Options: Calendar Spread (not my choice of trade)


To explain if anyone is not familiar with this concept.

A calendar or time spread

is a method of trading options that takes advantage of the increased time decay of the front, or near month. In this case the October Put, by selling it for 24, and buying the far month, the November put for 63, so this trade cost 39. Why would you do it? Because you think that the market might drop, but stay around 6650(the strike price)* in  the next few weeks. Assume on 21st October the market is at 6650- the near month put that you have sold expires for 0,and the November options might be worth 120- pure speculation. You could lose a maximum of 39, if the market smashes up, and November put goes to nothing. The market could crash to 6300, and you might break even-it’s just an idea and to be honest not one of my favourites. The flexibility in these, allows all sorts of adjustments,and ways to lock in a break even or a profit.

We will monitor this one-but I don’t like it and the prices are, for me, a bit ugly. I would expect to trade this nearer the expiry on 21st October when theta(time decay) is much higher for the sold put. In the above calculations there is not much in it -see theta -1.1773 for the October put,and -1.1512 for the November, but I have other concerns about this trade that are more complicated. I should add that I rarely like to pay for an options trade- I usually take in a credit. In time we hope to make the options calculations more understandable, as these are,by necessity, far removed from typical shares analysis and balance sheets.

Options pricing is fiendishly complex

fortunately we don’t have to do the maths, we have ….


It takes a bit of understanding and we will walk through a calculation at some point.


*Strike price= the price at which an options buyer can buy/sell, or an options seller has to buy/sell at.                      As PUTs confer the right to sell, if FTSE =6600 at expiry, and the strike price  is 6650, this PUT option is worth 50. In our case the put option is sold so if FTSE = 6600 at expiry,the short option is negative 50,in other words,we have to buy it back. But….. you own the November PUT which is now worth 170….. Happy Days you just made 300%. Remember a CALL is the right to buy, a PUT is the right to sell, and you can not only buy these, but sell them too. So, a sold call means you sold the right to someone else to buy at that price- say you sold a CALL with strike price of 6600 and FTSE now is 6650, you must buy the FTSE at 6650-6600=50 minus whatever you sold it for.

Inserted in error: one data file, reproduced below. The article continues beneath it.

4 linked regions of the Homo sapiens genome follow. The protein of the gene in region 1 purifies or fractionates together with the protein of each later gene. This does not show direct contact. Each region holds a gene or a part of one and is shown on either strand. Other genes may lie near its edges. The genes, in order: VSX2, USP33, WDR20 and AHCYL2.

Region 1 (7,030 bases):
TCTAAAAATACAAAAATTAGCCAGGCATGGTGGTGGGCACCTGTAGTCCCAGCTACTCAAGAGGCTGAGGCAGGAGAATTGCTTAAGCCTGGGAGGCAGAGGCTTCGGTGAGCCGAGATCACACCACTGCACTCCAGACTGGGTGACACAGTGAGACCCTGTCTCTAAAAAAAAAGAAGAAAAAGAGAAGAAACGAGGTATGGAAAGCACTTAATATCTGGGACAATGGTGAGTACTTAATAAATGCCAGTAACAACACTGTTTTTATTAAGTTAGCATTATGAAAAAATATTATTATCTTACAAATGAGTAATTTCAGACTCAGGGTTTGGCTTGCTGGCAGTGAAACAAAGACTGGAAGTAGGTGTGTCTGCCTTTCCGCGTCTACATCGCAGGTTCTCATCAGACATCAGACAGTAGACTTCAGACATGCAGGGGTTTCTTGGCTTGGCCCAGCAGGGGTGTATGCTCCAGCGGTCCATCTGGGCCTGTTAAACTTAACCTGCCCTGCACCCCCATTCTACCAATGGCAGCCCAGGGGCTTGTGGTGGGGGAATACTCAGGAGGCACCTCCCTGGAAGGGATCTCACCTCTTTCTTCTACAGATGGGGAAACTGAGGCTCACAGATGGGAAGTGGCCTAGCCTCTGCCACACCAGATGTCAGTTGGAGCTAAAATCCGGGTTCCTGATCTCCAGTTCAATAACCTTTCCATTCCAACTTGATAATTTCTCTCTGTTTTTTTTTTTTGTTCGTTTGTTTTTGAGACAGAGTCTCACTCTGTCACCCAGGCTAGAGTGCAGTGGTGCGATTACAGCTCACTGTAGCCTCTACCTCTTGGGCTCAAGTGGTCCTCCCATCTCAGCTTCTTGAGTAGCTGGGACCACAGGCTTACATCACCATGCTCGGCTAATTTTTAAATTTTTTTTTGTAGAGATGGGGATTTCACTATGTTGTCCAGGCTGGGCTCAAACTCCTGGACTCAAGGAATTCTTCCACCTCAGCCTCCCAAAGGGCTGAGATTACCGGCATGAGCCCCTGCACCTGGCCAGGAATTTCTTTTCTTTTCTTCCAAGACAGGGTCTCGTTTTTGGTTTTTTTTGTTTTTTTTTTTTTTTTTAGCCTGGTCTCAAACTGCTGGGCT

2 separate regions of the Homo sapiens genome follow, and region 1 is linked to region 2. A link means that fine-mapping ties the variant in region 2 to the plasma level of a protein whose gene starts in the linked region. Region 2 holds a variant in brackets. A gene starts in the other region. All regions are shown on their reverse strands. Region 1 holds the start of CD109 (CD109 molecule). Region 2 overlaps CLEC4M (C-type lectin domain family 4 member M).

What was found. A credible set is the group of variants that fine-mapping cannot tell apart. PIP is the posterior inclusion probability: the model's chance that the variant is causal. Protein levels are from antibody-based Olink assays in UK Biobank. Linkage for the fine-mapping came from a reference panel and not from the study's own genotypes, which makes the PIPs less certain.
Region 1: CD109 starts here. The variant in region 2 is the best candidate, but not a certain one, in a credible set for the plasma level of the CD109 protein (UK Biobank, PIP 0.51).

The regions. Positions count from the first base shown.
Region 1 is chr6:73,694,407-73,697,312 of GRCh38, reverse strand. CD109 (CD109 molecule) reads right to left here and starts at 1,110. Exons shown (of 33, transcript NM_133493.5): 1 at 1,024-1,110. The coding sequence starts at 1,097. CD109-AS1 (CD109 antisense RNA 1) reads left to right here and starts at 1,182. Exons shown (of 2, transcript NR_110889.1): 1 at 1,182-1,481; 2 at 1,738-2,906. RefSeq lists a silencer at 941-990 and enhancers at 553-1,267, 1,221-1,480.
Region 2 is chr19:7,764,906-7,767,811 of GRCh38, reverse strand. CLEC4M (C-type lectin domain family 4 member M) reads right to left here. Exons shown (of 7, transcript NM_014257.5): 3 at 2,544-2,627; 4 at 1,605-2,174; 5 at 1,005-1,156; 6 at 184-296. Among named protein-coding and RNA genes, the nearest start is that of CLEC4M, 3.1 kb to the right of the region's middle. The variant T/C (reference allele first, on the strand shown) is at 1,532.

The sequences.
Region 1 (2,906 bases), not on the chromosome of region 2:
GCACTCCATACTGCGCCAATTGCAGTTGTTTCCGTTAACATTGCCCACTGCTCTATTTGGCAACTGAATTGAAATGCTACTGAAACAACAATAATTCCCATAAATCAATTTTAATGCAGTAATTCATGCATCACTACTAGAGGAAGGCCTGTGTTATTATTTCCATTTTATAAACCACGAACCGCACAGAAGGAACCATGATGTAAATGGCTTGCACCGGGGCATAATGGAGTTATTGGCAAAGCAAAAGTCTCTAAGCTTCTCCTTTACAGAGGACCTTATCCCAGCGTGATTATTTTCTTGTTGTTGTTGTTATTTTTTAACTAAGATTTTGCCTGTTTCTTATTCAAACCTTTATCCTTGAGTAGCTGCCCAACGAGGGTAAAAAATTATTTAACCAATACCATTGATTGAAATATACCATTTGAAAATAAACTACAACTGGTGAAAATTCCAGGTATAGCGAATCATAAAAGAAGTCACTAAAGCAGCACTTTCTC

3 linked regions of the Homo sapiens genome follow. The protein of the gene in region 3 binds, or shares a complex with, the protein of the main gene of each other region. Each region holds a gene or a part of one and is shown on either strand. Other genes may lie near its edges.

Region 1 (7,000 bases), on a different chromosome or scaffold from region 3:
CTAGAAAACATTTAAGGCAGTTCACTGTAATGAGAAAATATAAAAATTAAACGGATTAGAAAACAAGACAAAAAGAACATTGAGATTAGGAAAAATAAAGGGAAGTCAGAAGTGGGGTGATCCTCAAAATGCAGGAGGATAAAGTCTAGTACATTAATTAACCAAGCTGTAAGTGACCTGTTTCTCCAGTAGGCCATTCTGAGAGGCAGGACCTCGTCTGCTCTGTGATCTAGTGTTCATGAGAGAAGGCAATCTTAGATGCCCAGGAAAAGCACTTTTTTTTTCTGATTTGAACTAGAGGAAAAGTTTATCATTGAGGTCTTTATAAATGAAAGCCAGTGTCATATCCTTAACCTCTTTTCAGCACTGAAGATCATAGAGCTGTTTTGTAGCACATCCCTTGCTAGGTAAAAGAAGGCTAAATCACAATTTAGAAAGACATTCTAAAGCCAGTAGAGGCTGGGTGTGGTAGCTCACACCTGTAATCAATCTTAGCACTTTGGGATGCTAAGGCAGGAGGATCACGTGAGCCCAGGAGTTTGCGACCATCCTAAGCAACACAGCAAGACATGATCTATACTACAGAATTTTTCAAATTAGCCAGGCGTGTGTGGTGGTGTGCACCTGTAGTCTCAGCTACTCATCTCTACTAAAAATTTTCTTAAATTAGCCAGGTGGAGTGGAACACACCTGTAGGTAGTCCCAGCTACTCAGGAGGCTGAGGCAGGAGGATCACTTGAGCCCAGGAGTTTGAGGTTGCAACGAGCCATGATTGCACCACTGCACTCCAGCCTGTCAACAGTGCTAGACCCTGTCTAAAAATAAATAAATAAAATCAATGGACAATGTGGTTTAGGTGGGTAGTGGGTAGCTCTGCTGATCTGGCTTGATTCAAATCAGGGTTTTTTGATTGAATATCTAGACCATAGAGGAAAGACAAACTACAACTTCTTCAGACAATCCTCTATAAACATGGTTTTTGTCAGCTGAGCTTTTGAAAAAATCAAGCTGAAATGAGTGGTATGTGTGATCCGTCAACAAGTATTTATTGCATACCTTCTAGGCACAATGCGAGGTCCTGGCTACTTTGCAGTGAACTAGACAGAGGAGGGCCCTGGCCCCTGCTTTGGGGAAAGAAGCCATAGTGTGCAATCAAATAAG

It will become second nature, in time,but it’s not a conversation to have after a few pints at the pub.

Filed Under: InformativeStrategies


About the Author: First found out about options in 1995.From the arcane magazine Exchange and Mart! First trade- a covered call on VOD in 1999. Made 10%,VOD almost doubled. That's when I realised I was not a good trader,and I was forgiven thanks to the amazing world of exchange traded options

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  1. Terrapin Trader says:

    Curiously as this trade has gained from today’s movement and in light of recent reserach courtesy of Tasty Trade,this trade made 50-so if you had closed out you would have made the expected 25% return.
    Thus- a trade I don’t like has shown that when the profit is there for the taking, grab it with both hands. This trade may go on to make 100, but over time these only have alimited success rate so you might be happy with 25%.

    • Terrapin Trader says:

      This trade is now worth about 35-so taking that 25% profit was a smart move-we’ll keep an eye on this until expiry